We are exquisitely sensitive to cheating when we can to avoid the cheater. Being sensitive to betrayal brings pain and the pain can be great. When the betrayer in the case of child abuse is someone on whom we are dependent, the very mechanisms that normally protect use – a sensitivity to cheating and the pain that motivates us to change things so that we will no longer be in danger – become a problem We must block the awareness of the betrayal, forget it, in order to ensure that we behave in ways that maintain the relationship on which we are dependent.
Some traumas, such as natural disasters, car accidents or combat, may cause immediate terror and may lead to conditions such as PTSD, such as increased arousal, generalised numbing and intrusive cognitions. Profound amnesia as opposed to other (PTSD symptoms) is a likely result in cases involving a betrayal of trust that produces conflict between external reality and social dependence. Rape is such an event: the victim’s life may be immediately threatened while she or he is psychologically betrayed.
Childhood sexual abuse is especially likely to be eventually by the victim as a betrayal. Further, evidence shows that the most devastating psychological effects of childhood sexual abuse occur when the victims are abused by a trusted person who was known to them.
If a child experiencing sexual abuse were to process the betrayal in the normal way, he or she would recognise the betrayal and be motivated to stop interacting with the betrayer. Instead, the child must ignore the betrayal. If the betrayer is a primary caregiver, it is essential that the child not stop behaving in a way that inspires attachment. For the child to withdraw from a caregiver he or she is depending could be life-threatening. Thus the trauma of childhood sexual abuse, by its very nature, requires that information about eh abuse be blocked from the mental mechanisms that control attachment and attachment behaviour. The information that gets blocked may be partial (for example emotional responses only), but in many cases, the information that gets blocked leads to more profound amnesia.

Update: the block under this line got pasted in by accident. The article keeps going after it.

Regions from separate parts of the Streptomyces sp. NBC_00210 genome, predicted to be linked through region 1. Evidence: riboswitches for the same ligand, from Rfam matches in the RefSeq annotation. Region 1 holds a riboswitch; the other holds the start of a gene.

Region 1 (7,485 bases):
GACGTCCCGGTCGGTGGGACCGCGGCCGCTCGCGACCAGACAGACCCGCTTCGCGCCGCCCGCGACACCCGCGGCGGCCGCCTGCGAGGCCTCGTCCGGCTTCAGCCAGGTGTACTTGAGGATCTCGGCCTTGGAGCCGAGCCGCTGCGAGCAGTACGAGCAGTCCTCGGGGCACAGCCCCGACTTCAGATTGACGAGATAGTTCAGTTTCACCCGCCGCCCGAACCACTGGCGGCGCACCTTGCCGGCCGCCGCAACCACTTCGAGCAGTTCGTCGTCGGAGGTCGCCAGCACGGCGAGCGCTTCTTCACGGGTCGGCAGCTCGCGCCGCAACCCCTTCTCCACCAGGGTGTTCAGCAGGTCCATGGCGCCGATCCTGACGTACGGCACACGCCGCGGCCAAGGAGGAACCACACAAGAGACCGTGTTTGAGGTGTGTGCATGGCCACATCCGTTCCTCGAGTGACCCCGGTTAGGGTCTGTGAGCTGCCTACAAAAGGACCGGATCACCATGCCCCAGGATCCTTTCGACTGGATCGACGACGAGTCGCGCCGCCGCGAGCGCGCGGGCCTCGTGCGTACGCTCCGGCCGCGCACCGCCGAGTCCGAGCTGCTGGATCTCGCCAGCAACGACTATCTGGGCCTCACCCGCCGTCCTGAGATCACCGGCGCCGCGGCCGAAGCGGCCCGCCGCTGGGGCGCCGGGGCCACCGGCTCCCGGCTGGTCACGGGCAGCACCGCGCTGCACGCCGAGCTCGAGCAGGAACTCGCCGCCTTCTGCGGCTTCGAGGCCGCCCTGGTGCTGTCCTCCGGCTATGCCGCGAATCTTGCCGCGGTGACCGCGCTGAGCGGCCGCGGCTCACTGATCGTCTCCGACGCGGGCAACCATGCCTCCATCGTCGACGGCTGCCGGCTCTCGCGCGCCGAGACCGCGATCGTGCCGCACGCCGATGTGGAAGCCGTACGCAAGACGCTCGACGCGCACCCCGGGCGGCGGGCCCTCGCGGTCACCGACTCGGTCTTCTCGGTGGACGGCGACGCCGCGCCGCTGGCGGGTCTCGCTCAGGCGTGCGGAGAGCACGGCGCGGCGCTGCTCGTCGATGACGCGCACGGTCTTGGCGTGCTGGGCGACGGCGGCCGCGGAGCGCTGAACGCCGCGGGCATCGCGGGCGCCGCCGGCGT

In other words, in order to survive in cases of core betrayal (abuse by a trusted caregiver on a dependent victim), some amount of information blockage is likely to be required. The probability of amnesia is a function of the degree of betrayal, although other factors also contribute to the likelihood of amnesia.
Perpetrators can take advantage, and even enhance the likelihood of the natural inclination victims of childhood sexual abuse have to forget the abuse. Eric Lister considers this “forced silence” to be a neglected dimension of the trauma.
Perpetrators do not need to threaten their victims, even implicitly although threats in many cases used to ensure silence. some perpetrators encourage silence by communicating that the event is a shared secret or by inducing a kind of trance in the young victim.
Considering the role of betrayal, and the perpetrator’s reinforcement of a child’s natural response to not knowing about the betrayal of a trusted caregiver, the resulting amnesia makes a great deal of sense. My own betrayal at the hands of my parents from the age of three to eighteen remained repressed for twenty-four years. It was partially recalled: severe punishments, beatings and incarceration in a room for days at a time but sexual abuse repressed, too painful to be recalled to the conscious mind. In order to survive, I had to suppress, to remember all of it was beyond my coping capacity. That is how strong the attachment to a primary caregiver parent is. Coupled with a diagnosis of Complex Post-traumatic Stress Disorder, I also have a disorder called Stockholm Syndrome which is very common amongst child abuse survivors.